3.11 With regard to infection by HIV, the EMCDDA report distinguishes between three groups of countries: firstly the Baltic States where the proportion of infected people is very high amongst illicit drugs users: in 2000, the figures were 90.8% in Estonia , 81.3% in Latvia and 72.3% in Lithuania . Second, there is Poland , where the incidence is between 11% and 16%. Finally, there are the other countries, where the percentage is zero in Romania and 6.5% in Slovenia . The marked reduction in Afghan production would at first only affect the countries where there is no tradition of locally made products, like Romania and Hungary  . In the other countries, if there were no heroin, a return to the traditional opiates would be likely.
3.12 According to the ODC  , Western Europe annually consumes between 80 and 120 tonnes of heroin (almost 9 t. were seized there in 2000). Even if usage tends to be stable, and even on the decline, according to the countries themselves, between 50% and 70% of patients asking for treatment are heroin addicts  . The EMCDDA report states: “Problem users represent less than 1% of the adult population in the EU, but experience considerable health and social problems … A considerable proportion of mortality rates amongst young adults (7,000 to 8,000 deaths annually) in the EU can be linked to illicit drugs problems (particularly opiate use)”  .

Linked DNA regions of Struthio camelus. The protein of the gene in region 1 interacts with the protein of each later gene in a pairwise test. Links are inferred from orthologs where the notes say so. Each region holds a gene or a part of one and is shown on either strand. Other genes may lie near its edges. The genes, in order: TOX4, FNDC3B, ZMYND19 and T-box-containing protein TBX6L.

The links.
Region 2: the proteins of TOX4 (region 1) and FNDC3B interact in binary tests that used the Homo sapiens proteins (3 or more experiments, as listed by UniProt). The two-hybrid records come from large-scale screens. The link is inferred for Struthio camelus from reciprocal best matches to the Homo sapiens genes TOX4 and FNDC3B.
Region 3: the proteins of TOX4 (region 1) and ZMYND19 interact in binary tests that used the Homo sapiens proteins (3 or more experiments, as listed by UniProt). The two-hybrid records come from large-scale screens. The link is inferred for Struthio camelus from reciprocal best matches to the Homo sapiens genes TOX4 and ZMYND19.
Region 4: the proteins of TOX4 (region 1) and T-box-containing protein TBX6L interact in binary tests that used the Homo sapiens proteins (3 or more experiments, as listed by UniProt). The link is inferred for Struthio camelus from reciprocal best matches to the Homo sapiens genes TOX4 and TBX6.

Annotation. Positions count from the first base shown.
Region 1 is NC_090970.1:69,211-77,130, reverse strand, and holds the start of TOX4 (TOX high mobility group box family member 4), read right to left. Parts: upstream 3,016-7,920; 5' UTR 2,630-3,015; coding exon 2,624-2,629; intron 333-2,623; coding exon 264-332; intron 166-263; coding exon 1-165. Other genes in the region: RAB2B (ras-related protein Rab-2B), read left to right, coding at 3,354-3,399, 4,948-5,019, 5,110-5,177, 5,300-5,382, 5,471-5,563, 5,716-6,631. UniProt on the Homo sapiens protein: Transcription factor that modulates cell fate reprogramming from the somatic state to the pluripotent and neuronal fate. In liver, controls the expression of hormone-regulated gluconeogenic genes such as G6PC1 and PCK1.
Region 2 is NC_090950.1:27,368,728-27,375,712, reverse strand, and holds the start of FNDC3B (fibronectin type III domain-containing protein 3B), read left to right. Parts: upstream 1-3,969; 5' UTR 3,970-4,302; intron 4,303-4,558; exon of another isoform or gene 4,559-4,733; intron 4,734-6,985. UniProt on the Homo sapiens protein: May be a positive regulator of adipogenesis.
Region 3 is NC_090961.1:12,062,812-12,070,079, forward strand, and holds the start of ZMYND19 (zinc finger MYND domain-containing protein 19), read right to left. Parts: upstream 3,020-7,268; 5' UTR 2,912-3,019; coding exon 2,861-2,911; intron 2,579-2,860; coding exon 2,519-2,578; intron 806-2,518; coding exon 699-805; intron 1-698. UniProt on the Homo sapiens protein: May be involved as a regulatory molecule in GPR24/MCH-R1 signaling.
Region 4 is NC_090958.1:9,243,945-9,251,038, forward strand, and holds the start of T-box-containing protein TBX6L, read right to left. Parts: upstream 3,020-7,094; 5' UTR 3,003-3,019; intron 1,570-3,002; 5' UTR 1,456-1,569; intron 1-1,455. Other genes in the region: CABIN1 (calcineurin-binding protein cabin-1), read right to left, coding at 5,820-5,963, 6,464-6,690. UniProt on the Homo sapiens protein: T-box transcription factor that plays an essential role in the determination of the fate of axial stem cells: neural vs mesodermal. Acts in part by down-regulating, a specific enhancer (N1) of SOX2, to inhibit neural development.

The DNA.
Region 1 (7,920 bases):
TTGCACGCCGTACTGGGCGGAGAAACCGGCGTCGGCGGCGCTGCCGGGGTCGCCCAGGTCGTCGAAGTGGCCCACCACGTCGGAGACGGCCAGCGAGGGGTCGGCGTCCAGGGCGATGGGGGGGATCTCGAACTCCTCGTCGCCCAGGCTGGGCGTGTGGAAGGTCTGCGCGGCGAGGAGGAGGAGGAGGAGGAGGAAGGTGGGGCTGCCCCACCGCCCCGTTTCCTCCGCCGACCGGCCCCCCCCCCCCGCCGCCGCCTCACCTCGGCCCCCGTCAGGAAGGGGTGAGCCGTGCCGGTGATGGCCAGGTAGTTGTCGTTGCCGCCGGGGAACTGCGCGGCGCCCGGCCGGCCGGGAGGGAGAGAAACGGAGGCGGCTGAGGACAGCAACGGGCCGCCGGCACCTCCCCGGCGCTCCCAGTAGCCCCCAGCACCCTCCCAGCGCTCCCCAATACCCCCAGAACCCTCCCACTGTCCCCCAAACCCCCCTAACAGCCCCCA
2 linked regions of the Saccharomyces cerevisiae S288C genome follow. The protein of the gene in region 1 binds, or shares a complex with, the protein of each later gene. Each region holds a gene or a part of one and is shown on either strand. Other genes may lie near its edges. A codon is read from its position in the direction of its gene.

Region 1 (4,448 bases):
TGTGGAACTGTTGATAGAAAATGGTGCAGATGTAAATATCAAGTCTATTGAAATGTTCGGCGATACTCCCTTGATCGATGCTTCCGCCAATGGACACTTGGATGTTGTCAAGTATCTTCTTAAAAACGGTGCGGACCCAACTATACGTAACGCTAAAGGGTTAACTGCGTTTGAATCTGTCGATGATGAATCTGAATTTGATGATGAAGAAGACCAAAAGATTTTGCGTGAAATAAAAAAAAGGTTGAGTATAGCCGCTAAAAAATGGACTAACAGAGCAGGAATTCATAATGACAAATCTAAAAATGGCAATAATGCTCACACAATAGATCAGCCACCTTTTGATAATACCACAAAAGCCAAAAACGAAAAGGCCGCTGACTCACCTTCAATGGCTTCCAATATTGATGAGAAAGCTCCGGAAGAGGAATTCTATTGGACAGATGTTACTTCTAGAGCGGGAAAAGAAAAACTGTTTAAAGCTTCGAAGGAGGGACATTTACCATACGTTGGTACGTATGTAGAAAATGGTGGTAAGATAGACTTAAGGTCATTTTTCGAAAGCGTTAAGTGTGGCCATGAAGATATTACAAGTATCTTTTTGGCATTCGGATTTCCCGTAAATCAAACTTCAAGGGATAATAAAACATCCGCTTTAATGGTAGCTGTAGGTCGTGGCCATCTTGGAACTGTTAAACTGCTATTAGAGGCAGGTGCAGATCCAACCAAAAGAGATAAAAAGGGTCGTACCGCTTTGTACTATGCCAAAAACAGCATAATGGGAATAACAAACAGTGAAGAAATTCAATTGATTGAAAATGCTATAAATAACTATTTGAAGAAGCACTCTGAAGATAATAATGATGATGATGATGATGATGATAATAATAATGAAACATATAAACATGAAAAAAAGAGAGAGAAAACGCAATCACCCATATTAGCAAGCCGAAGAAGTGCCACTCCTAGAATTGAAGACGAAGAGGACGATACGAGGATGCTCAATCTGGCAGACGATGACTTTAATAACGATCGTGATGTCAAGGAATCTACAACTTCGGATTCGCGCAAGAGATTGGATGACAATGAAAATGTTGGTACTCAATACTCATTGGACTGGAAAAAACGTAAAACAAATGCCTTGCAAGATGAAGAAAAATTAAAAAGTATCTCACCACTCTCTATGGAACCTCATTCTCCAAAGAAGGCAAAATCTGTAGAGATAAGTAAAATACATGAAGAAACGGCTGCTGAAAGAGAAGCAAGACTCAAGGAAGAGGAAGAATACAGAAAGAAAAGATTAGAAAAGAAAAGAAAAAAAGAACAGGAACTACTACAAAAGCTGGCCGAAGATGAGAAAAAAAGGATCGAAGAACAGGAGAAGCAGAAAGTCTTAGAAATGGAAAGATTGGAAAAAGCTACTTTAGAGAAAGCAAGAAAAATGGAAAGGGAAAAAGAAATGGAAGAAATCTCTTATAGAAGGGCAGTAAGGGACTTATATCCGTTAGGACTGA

In conclusion, we can affirm that opiate trafficking, partly due to its illicit nature, causes considerable damage: use of armed violence both to establish trafficking and impose its suppression, financing of non-governmental armies, large-scale corruption, dysfunctions in the workings of the economy, etc. But the most devastating effects are related to public health, and it is possibly in that area also that public policy can be the most effective with a view to reducing the damage caused by the use of illicit drugs. In fact, the introduction of harm reduction policies is one of the chief causes of the stabilisation or decrease of heroin use and related health problems in most countries in the Schengen Area. Geographer, researcher, National Scientific Research Centre (CNRS).  Ethnologist and historian, expert at the UNDCP and the European Union.  Sociologist, expert from the Geopolitical Monitoring Centre on Organised Crime (OGCI, University of Liege), and responsible for courses at the Institute for Economic and Social Development (Paris I);  Pierre-Arnaud Chouvy: Les territoires de l’opium. Conflits et trafics du Triangle d’or et du Croissant d’or. Geneva, Olizane, 2002, 539 pp.  Charif and Rostam Choukourov, Peuples d’Asie centrale, Paris, Syros, 1994, 230 p.  International Narcotics Control Board (INCB) “Globalisation and new technologies/challenges to drug law enforcement in the 21st century” in 2001 Annual Report, New York, 2002, pp 1-8.  ODCPP “Main Centres of Illicit Opium Production” in Global Illicit Drug Trends, New York, 2001.  UNDCP /Regional Office for Southwest Asia “ Afghanistan . Opium Cultivation & Production” 1994.  The United Nations estimated that production in 2001 was 185 tonnes of opium, only 35 tonnes of which came from the areas controlled by the Taliban, with the rest being produced in the regions held by the United Front (Northern Alliance).  ODCPP “Annual Opium Survey 2002”, Islamabad, 2002.  Statement taken up by the Turkish written press and television. On the location of these laboratories in 1998 and 1999, see the Institute of Forensic Sciences’ report entitled Global Study on Illicit Drug Markets, submitted to the United Nations Interregional Crime and Justice Research Institute (UNICRI), October 2000, p.32. In February 2002, the Turkish police seized 7 tonnes of morphine.  On this point, see keynote speech by Mr.Jan van Dijk of UNODC to the 11th OSCE Economic Forum, Third Preparatory Seminar: “Trafficking in Drugs: National and International Economic Impact”.  Statements by Tony Blair to the press, January 2003.  But, according to a survey by the United States Office on Drug Control Policy, quoted by the ODCP (2003), p. 33, in 2001, heroin originating in Southwest Asia accounted for more than 15% of the market, or two-thirds of all heroin of Asian origin, while it only accounted for one third in 1999.  DCHQ, “The National Drug Control Report – 2000 Islamic Republic of Iran”.  In that country, seizures which totalled almost 2 tonnes of heroin in 1997, have since decreased regularly to 200 kg in 2000.  UNODC “The Opium Economy in Afghanistan . An International Problem”, New York, 2003.  These are licit chemical products used in industry, legally exported, but diverted to laboratories mostly without the exporting countries and the industrialists themselves knowing about this.  International Narcotics Control Board 2002, “Precursors and chemicals frequently used in the illicit manufacture of narcotic drugs and psychotropic substances”, New York, 2003; and United States Department of State, “International Narcotics Control Strategy Report 2003”, Section XI: Chemical Controls.  Ministry of Interior, Turkish National Police, department of anti-smuggling and organized crime (KOM) “Turkish Drug Report 2001”.  “Since 2000 in particular, the assumption that the eastern Mediterranean countries that had not previously been used by traffickers to divert chemical products (Saudi Arabia, Israel, the Syrian Arab Republic, the Iran Islamic Republic) are now used to divert acetic anhydride towards the networks for the illicit manufacture of heroin, has been confirmed”, INCB, op cit., p. 79.  During an interview for the programme “Envoyé spécial” (France 2) in May 1999, Unan Usal, director of Turkey’s anti-drugs forces, stated: “it is very difficult to make checks on hundreds of small to medium-sized tanneries that quite legally obtain acetic anhydride from the European market. Some have found a lucrative means of making the most of their purchasing power for this chemical product, by reselling some of it on the unofficial market”. According to a report by the Istanbul police in June 2000, “at least two dismantled laboratories, belonging to Kurds in 1999, were set up near to a tannery”.  “The opiates market” in “Global Illicit Drug Trends 2002”, p. 43. The ODCPP became the ODC in October 2002. For more detailed information see ODC “The Opium Economy in Afghanistan ”, New York, 2003, 222 pp., p.28-33;  Given that prices were still very high in 2002 and at the start of 2003 (roughly US$500 per kilo, these figures should be significantly increased. On the other hand, this reasoning remains valid as regards the relative share of peasants and traffickers.  ODCCP, op cit. p. 13.  According to the later report quoted above (The Opium Economy in Afghanistan, an International Problem, New York, 2003), as prices remained very high (at around US$500 instead of US$50 on average prior to 2000, the ODC estimates revenues from drugs in Afghanistan at US$1,200 million, or 19% of GNP.  UNDCP “ Afghanistan . The Role of Opium as a Source of Informal Credit”, Preliminary Report, Islamabad, January 1999.  UNDCP “ Afghanistan . Community Drug Profile. Problem Drug Use in Afghan Communities: An Initial Assessment”, Islamabad, September 1999.  ODC (2003), op. cit., p. 72.  ODC, 2003, p. 33.  ODCCP, “World Trends in Illicit Drugs 2002”, New York 2002, p. 231.  Op. cit. p. 188.  For a detailed description of drug addiction in Central Asia, with statistics, cf. ODC (2003), pp. 185-196.  Idem, p.199.  Idem, p.199.  UNICRI “Odessa Drug Market. Analytic Research”, Kiev, 2000.  Institute of Forensic Sciences, “Global Study on Illicit Drug Markets”, Report submitted to the United Nations Interregional Crime and Justice research Institute (UNICRI), October 2000.  Op. cit., 2003, p. 33.  EMCDDA, Report on the drug situation in the candidate CEECs”, 2002, Lisbon, 2002.  There is in Hungary however some use of “poppy tea”, sometimes taken in combination with synthetic drugs.  Op. cit., 2003, p. 31.  EMCDDA “2002 Annual Report on the drug phenomenon in the European Union”, Lisbon/Luxembourg, 2002  Idem, p. 25.